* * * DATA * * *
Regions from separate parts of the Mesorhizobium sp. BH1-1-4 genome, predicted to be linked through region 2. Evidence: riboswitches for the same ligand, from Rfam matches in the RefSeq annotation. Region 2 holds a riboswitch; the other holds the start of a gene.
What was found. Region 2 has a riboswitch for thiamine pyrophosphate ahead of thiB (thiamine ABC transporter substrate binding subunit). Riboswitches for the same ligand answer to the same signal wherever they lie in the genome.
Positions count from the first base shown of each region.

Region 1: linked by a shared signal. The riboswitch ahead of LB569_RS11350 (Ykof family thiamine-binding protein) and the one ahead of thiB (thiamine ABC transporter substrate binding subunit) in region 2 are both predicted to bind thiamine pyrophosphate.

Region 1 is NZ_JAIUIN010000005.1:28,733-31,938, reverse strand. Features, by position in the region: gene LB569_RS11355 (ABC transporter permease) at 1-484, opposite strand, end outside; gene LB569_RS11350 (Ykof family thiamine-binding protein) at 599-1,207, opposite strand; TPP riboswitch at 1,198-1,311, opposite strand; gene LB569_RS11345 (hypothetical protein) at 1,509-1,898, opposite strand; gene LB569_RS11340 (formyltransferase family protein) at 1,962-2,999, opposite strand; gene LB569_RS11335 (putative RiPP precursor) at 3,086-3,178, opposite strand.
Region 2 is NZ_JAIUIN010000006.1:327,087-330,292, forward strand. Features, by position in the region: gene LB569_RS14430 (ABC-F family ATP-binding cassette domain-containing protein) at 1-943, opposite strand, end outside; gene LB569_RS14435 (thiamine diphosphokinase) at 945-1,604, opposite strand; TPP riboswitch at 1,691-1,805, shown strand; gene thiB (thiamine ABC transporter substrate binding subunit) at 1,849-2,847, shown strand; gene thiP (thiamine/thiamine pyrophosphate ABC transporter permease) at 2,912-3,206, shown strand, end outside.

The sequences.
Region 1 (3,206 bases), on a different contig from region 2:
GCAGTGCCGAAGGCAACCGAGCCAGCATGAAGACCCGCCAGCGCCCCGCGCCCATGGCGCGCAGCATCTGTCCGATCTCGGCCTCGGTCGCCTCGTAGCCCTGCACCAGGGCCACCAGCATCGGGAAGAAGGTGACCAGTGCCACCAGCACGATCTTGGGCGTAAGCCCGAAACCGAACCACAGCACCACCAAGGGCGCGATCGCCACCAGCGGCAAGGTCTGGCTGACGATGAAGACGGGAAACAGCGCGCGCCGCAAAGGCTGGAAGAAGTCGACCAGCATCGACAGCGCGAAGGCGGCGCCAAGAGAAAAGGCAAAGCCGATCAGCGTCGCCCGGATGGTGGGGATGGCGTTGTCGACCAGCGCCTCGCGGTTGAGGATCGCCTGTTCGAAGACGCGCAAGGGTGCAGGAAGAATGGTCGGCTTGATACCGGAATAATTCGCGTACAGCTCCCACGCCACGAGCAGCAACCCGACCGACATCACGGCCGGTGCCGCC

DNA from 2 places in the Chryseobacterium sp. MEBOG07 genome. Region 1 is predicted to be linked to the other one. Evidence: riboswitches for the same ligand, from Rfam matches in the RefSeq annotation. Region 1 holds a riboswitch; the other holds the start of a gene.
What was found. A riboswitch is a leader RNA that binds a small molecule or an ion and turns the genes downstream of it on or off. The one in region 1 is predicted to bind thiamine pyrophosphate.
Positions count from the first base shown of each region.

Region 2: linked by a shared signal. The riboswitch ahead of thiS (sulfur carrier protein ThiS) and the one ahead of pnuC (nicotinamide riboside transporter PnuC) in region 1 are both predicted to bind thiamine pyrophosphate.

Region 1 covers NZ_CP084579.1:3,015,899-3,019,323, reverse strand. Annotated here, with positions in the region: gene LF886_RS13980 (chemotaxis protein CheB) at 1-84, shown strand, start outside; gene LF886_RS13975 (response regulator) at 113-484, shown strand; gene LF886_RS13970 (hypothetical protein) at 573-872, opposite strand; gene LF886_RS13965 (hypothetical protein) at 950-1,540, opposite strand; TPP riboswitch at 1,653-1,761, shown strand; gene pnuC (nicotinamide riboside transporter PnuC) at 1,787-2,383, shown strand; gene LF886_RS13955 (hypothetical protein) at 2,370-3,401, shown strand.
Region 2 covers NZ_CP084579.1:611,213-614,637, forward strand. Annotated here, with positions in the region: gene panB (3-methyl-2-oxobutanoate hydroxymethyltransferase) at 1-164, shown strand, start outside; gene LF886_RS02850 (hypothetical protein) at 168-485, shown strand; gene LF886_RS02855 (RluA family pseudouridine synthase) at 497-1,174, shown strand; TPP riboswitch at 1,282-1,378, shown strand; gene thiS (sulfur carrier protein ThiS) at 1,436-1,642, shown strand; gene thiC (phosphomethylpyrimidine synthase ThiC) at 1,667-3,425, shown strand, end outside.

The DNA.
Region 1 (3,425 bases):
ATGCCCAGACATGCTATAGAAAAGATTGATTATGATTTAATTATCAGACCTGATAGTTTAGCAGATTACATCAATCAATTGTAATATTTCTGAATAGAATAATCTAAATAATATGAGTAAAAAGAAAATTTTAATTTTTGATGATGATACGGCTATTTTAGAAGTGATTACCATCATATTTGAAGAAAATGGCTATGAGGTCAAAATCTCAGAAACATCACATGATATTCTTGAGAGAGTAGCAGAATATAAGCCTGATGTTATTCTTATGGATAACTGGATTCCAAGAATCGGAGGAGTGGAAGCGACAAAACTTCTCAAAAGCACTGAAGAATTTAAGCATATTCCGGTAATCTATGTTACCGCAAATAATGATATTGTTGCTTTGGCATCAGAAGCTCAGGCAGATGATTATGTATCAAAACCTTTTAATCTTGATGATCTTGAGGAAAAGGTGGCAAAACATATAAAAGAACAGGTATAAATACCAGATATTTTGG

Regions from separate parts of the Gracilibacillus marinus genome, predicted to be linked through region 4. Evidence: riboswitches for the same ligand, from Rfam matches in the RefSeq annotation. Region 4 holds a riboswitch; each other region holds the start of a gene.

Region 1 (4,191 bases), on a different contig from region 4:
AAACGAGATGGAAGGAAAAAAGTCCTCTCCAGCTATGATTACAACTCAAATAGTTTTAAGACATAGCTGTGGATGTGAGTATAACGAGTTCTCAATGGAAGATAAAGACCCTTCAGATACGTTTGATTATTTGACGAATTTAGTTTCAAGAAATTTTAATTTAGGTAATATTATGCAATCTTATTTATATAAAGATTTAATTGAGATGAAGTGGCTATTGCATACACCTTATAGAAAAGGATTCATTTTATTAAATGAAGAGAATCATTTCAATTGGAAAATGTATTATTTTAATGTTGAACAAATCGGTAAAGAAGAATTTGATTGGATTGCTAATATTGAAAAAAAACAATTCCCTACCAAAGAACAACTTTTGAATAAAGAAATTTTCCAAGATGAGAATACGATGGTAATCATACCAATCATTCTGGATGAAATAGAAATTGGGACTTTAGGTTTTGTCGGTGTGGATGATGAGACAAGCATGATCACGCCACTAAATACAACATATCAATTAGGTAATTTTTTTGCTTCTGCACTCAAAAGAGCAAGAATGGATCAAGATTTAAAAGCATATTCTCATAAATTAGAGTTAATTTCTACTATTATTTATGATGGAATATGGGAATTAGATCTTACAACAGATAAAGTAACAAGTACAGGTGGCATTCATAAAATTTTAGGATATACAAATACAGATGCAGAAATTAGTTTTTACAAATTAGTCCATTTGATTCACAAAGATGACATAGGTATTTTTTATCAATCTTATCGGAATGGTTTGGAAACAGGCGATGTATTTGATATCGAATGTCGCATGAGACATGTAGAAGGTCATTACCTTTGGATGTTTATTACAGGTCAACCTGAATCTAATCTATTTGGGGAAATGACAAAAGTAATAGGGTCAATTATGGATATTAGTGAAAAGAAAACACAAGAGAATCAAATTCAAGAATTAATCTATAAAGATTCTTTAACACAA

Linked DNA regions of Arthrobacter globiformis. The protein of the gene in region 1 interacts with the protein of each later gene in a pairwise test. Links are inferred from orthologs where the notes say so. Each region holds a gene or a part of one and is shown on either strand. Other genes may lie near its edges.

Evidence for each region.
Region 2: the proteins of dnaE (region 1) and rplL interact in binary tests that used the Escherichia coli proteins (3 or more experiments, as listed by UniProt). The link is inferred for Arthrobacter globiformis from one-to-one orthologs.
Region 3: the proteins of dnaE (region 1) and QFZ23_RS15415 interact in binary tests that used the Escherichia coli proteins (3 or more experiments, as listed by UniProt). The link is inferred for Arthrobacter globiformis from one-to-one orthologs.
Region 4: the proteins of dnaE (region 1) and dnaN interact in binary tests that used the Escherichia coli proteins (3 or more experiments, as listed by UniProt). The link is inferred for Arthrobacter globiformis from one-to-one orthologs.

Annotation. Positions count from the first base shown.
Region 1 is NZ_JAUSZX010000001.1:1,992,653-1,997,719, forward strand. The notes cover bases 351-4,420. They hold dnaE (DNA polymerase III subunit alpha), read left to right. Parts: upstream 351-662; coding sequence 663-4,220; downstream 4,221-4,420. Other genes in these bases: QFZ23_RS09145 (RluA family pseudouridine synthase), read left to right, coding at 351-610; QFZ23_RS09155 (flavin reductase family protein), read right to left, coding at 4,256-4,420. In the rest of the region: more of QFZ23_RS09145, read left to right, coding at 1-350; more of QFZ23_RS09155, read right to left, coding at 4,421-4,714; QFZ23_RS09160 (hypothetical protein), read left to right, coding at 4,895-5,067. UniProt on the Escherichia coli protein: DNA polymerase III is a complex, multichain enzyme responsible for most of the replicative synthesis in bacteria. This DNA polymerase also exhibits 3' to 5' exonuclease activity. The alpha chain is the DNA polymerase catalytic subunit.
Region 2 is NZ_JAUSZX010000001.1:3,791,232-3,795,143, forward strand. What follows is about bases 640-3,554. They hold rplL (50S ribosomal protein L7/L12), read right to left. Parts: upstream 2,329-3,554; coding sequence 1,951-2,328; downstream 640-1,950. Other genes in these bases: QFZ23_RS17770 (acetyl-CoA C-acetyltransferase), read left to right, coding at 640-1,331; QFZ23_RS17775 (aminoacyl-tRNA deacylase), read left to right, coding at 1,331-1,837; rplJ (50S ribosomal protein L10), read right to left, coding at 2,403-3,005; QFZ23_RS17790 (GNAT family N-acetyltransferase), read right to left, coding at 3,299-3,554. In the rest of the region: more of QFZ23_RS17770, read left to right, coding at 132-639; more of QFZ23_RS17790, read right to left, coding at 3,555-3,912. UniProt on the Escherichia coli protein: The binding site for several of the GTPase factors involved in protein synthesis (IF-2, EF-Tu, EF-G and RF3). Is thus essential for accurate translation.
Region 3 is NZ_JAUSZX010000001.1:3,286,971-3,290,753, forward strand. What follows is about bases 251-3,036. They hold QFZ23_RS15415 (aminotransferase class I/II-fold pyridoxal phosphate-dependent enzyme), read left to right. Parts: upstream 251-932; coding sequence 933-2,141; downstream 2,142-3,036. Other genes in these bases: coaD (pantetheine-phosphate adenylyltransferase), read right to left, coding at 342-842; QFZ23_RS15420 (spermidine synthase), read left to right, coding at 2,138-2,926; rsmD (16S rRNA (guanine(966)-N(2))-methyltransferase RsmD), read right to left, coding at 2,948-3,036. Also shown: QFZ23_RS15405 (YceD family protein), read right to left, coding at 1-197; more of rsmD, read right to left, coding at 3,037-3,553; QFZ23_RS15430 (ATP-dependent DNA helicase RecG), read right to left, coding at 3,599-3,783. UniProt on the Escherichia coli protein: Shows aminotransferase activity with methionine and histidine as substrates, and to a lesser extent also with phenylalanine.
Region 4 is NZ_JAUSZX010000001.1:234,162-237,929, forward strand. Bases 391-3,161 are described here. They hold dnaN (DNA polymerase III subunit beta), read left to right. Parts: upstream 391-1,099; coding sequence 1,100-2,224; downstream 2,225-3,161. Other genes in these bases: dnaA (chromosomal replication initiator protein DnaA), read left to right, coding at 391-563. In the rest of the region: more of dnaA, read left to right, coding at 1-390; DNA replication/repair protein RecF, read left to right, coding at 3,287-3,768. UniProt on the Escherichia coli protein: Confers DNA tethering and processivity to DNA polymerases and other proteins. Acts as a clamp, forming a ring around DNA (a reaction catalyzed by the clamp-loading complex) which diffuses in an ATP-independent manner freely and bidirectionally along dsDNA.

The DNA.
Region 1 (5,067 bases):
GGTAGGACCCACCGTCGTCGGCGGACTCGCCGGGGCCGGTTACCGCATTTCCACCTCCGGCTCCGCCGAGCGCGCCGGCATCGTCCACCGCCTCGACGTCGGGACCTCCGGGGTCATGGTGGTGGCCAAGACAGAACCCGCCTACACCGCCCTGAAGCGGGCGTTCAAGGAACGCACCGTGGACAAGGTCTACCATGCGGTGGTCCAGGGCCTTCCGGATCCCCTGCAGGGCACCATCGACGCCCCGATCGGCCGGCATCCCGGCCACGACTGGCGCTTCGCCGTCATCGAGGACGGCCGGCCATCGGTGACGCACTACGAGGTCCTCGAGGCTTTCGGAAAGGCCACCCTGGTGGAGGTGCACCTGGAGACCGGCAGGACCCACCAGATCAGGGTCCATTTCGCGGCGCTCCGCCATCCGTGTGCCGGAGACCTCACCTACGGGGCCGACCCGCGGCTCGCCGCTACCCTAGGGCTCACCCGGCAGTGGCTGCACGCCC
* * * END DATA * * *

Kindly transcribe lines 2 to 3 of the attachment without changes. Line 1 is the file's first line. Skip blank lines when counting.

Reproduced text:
What was found. Region 2 has a riboswitch for thiamine pyrophosphate ahead of thiB (thiamine ABC transporter substrate binding subunit). Riboswitches for the same ligand answer to the same signal wherever they lie in the genome.
Positions count from the first base shown of each region.